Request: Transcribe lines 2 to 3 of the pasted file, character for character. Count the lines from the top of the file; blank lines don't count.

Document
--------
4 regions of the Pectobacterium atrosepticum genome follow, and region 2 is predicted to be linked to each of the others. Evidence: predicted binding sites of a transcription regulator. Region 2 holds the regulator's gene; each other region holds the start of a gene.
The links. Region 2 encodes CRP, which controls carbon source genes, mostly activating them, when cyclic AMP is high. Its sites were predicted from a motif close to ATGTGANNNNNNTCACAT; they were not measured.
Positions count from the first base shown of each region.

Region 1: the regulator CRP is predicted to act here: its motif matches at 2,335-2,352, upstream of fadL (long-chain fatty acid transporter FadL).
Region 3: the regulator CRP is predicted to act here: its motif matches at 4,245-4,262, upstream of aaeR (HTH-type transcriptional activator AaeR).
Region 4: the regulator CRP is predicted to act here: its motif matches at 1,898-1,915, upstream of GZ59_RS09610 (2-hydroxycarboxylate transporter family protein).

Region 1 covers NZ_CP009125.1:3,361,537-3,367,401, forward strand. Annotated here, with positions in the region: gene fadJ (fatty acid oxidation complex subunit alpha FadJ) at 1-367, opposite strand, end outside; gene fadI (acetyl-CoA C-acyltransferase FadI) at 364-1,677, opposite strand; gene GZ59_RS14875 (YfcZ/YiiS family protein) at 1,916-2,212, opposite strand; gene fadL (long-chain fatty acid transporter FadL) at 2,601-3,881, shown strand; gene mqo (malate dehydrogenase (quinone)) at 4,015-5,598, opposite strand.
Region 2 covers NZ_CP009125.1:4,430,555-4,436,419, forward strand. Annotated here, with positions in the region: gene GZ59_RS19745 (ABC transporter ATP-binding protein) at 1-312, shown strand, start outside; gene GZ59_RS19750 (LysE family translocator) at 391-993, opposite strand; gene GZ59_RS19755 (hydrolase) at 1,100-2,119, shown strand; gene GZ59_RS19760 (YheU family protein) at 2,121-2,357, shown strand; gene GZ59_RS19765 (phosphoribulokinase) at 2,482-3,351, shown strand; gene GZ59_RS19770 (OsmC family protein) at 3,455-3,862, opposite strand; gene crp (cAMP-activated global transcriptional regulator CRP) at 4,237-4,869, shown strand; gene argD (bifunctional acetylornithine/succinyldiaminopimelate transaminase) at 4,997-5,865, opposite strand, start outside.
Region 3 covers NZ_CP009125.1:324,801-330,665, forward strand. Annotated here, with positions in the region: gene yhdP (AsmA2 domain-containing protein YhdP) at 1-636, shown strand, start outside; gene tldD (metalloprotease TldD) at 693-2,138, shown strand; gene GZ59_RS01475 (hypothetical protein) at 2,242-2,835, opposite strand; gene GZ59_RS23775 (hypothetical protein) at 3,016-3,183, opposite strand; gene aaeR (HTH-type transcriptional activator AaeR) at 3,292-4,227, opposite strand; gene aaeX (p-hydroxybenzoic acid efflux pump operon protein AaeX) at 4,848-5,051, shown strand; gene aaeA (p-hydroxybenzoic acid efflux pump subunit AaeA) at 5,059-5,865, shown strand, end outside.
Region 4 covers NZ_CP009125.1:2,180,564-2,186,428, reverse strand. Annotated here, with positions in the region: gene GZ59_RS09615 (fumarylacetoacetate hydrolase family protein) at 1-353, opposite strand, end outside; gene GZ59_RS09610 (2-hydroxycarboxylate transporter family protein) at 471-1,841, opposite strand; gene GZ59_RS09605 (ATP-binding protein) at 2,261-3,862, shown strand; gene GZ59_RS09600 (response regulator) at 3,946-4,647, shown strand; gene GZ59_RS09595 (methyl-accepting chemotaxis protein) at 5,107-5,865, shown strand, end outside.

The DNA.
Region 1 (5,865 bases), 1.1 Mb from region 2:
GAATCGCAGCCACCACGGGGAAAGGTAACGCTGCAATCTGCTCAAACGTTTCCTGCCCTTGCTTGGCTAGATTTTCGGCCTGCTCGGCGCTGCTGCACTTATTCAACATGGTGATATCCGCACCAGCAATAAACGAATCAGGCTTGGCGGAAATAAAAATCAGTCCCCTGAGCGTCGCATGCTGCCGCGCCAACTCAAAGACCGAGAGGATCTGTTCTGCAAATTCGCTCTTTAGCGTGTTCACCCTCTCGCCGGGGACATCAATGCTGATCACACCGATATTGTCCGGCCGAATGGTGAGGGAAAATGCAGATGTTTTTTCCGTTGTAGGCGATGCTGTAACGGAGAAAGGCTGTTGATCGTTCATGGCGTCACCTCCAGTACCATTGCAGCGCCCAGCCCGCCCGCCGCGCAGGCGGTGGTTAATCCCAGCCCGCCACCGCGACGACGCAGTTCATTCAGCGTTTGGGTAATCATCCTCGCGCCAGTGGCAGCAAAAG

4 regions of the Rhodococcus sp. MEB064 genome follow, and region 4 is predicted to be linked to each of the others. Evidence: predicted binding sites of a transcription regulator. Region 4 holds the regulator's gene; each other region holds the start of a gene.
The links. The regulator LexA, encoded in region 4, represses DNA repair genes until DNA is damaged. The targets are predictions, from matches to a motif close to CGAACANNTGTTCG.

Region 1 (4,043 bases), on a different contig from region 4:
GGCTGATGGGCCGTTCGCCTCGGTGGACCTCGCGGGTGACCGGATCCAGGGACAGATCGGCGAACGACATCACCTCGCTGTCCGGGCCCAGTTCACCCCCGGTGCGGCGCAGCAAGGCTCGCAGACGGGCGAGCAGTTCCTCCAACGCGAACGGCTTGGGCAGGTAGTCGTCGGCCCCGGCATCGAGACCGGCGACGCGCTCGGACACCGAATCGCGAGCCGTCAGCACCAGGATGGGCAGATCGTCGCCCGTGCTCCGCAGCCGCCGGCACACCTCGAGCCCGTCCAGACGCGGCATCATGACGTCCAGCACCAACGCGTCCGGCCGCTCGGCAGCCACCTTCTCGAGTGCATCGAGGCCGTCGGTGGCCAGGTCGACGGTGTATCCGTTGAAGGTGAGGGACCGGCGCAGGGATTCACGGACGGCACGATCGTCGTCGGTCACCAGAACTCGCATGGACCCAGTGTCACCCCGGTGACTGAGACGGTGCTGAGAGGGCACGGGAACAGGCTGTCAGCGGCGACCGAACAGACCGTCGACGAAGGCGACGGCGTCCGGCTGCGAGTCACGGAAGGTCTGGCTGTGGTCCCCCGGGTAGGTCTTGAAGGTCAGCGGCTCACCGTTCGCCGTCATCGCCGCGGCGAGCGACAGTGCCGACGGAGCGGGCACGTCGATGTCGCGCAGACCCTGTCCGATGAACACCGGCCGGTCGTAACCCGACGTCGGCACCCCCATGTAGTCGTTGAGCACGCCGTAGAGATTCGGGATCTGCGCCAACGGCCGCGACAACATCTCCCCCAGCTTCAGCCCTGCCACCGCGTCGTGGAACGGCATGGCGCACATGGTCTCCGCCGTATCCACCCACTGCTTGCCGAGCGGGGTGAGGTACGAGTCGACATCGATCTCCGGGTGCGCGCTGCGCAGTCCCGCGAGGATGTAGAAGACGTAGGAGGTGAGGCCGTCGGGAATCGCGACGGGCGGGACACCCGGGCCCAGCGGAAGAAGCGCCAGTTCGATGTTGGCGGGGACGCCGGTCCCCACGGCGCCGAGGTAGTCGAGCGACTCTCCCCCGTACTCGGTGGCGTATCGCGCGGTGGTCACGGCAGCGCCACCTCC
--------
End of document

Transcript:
The links. Region 2 encodes CRP, which controls carbon source genes, mostly activating them, when cyclic AMP is high. Its sites were predicted from a motif close to ATGTGANNNNNNTCACAT; they were not measured.
Positions count from the first base shown of each region.